Digital Transformation IS NOT a ‘One-time’ Project

Everything around you is continuously evolving. Therefore, your Digital Transformation goals should also progress with time. Find out why in this new post.

Customers are at the heart of any business. Therefore, companies go above and beyond to get positive feedback and improve customer service ratings. Hence, some companies employ more staff, others spend time and money on endless training, and only 35% of businesses implemented Digital Transformation in their workplace and already see improvement in Customer Service.

What is Digital Transformation, you may ask?

It can be defined as “the process of using digital technologies to create new, or modify existing, business processes, culture and customer experiences, to meet changing business and market requirements.”

It is a “reimagining of current business processes in the digital age”.

Put simply, it’s about looking at what you want to do or are currently doing, and seeking to improve that experience using digital technology.

And this is also the ‘why’ – “seeking to improve”.

You shouldn’t do Digital Transformation just because you think you need to appear modern, or because someone else is and you need to stay competitive. These can be valid reasons, but the primary goal of any Digital Transformation project should be to improve – whether that be your processes, your people, your customers, and our planet.

Another common mistake we see is when organisations treat Digital Transformation like a one-time project and stay focused on only the end goal they set out originally. Of course, keeping aligned to the end goal is important – but your industry, technology and the world around us are constantly evolving, and as such your goals should be evolving constantly too. Therefore, you need to consider these three tips to get the most out of Digital Transformation.

Digital Transformation is a long-term mindset.

Digital transformation is a long-term mindset, rather than a point project. If you break your goals down into smaller projects, you can then review at the end of each project what went well and what didn’t, and use this to improve your next one.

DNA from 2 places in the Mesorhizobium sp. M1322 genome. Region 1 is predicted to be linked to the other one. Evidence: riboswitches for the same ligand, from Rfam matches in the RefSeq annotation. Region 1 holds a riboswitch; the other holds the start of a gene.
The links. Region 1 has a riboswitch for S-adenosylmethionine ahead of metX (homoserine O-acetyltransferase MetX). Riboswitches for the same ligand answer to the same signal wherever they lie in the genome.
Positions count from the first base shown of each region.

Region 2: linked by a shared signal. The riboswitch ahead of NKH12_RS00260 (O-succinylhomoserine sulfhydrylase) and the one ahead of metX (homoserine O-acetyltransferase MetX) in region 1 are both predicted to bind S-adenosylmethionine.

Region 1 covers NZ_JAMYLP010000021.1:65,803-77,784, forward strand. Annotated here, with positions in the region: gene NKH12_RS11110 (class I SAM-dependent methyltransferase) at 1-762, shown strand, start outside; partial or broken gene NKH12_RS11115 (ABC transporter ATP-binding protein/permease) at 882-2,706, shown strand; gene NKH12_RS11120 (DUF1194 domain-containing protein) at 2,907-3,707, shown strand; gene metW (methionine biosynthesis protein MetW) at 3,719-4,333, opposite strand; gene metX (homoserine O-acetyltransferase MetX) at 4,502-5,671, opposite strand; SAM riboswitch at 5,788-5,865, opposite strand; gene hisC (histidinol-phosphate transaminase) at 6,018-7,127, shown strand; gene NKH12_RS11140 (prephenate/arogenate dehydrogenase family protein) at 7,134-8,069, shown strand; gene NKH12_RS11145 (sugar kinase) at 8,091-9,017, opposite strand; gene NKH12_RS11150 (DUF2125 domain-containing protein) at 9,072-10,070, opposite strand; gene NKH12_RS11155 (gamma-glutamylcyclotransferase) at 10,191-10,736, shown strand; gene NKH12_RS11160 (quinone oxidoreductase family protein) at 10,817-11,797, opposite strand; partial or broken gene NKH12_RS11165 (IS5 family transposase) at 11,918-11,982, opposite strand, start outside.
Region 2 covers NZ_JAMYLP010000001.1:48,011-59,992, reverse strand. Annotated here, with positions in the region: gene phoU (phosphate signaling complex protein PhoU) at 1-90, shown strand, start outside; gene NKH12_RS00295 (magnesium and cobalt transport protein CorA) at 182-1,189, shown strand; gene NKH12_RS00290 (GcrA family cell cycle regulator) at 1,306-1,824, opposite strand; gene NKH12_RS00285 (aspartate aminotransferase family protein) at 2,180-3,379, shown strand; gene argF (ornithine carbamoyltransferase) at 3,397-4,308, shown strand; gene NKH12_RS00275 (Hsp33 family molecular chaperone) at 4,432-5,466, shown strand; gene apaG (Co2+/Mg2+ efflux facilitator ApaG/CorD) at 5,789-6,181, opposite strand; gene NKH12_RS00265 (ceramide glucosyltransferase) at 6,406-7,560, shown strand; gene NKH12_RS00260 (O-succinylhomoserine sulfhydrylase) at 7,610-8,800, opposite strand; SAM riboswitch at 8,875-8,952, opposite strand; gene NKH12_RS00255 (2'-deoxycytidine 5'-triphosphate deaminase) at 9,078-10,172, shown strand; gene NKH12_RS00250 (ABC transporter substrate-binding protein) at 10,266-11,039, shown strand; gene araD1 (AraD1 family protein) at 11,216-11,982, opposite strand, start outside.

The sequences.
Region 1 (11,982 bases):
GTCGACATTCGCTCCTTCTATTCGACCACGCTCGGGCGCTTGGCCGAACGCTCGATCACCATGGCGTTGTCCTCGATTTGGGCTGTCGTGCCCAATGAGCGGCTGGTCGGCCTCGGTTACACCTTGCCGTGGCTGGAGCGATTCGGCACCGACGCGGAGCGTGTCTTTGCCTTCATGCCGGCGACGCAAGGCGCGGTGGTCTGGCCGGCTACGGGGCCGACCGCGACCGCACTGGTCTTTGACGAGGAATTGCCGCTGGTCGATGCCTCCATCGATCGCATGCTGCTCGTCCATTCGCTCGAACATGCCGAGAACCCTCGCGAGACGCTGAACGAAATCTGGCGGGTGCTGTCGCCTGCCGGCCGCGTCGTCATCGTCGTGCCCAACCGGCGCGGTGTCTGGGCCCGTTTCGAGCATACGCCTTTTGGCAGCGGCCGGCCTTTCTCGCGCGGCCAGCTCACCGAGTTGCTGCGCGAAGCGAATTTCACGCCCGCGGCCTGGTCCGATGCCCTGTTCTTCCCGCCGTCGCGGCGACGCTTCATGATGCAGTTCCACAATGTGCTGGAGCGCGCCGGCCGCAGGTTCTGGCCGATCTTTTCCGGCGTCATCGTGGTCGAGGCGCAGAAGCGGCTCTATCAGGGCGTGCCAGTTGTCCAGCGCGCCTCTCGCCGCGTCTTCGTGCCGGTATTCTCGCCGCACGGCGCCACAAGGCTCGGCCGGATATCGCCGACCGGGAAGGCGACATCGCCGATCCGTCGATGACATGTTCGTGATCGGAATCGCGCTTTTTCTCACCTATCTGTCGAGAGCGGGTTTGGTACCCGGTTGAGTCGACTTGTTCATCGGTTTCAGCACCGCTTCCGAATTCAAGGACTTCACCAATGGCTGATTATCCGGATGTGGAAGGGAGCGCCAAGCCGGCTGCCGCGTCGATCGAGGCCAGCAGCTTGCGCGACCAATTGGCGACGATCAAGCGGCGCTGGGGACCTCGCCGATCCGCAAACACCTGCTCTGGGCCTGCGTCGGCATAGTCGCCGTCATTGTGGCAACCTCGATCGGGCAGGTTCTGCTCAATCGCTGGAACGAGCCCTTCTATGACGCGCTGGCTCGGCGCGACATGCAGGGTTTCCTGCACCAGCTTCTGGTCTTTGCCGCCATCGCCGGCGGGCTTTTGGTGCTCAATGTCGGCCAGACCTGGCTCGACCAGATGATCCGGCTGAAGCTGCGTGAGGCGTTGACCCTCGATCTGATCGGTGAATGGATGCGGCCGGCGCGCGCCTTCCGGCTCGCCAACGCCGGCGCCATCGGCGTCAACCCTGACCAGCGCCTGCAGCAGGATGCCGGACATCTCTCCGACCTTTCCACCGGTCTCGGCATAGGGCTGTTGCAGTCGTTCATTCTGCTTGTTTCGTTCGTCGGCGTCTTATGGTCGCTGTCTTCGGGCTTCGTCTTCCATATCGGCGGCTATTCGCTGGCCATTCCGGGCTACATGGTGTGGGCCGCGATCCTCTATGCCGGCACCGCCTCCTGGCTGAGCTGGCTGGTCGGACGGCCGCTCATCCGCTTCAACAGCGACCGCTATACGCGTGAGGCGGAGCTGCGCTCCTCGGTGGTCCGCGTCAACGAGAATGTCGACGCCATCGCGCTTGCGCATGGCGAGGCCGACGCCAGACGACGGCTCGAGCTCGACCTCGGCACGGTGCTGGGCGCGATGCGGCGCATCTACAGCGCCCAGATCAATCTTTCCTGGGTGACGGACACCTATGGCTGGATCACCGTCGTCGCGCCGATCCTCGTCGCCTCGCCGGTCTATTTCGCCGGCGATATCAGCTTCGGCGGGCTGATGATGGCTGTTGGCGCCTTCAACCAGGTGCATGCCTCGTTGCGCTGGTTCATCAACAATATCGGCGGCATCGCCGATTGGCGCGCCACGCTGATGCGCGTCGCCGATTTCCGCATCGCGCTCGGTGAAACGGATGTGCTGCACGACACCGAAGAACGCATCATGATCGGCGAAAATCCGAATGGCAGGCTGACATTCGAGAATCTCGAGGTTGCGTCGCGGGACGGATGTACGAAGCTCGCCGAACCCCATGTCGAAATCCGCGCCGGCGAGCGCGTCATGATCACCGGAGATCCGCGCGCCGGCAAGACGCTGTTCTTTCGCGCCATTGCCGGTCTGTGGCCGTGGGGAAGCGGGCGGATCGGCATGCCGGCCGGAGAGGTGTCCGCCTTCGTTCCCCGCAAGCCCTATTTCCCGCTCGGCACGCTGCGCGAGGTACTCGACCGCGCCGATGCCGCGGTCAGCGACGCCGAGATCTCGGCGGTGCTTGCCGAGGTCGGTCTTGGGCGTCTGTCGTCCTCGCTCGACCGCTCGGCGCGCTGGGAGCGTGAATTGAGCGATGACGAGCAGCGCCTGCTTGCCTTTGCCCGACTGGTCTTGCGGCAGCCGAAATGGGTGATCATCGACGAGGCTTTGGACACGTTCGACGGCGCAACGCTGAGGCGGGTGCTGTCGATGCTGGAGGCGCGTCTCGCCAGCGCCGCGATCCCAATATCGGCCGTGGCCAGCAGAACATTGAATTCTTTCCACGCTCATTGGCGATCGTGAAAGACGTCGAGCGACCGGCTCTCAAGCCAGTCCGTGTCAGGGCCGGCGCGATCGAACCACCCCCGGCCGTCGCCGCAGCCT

Review and re-evaluate your goals.

In some cases, through doing this review you might realise that the objectives you set out originally are no longer what you should be aiming for. This could be because you discover something has changed, or you realise there’s a better way to achieve the same end goal. Having these small projects allows you to pivot quickly and react to the changing world around you, without wasting time and resources on something that may become redundant or be inefficient.

Appoint champions of improvement in all areas.

In most projects of any type, there is a project manager who sees the project through to completion, and Digital Transformations are no different. However, with Digital Transformation projects, you also want to ensure you have a champion of improvement as part of the project team. Ideally, this is someone who understands the process that is undergoing Digital Transformation really well but can also fully see the benefit of making the improvements. This will differ from project to project depending on the area you’re looking at – but some examples we have seen of this are:

– A factory worker, who would rather spend time ensuring the machines on the production line is running optimally than filling in the paperwork
– A call centre operative, who would rather be on the phone with customers than typing in order details received via email or fax
– An HR officer, who would rather spend time interviewing and shortlisting candidates than chasing departments to get a new employee onboarded correctly and quickly

In all of these cases, it is the people who will get the benefit from the change day-to-day that have been the champions of improvement. They help those implementing the transformation understand the current or potential pain points. They also ensure that whatever the result is, it will work on a day-to-day basis for them and their colleagues. By being part of the project team, they can also quickly give feedback on what may make the process inefficient or add dissatisfaction to the experience. And because they fully see the long-term benefit, this will be honest feedback which will be invaluable to the wider team in ensuring success.

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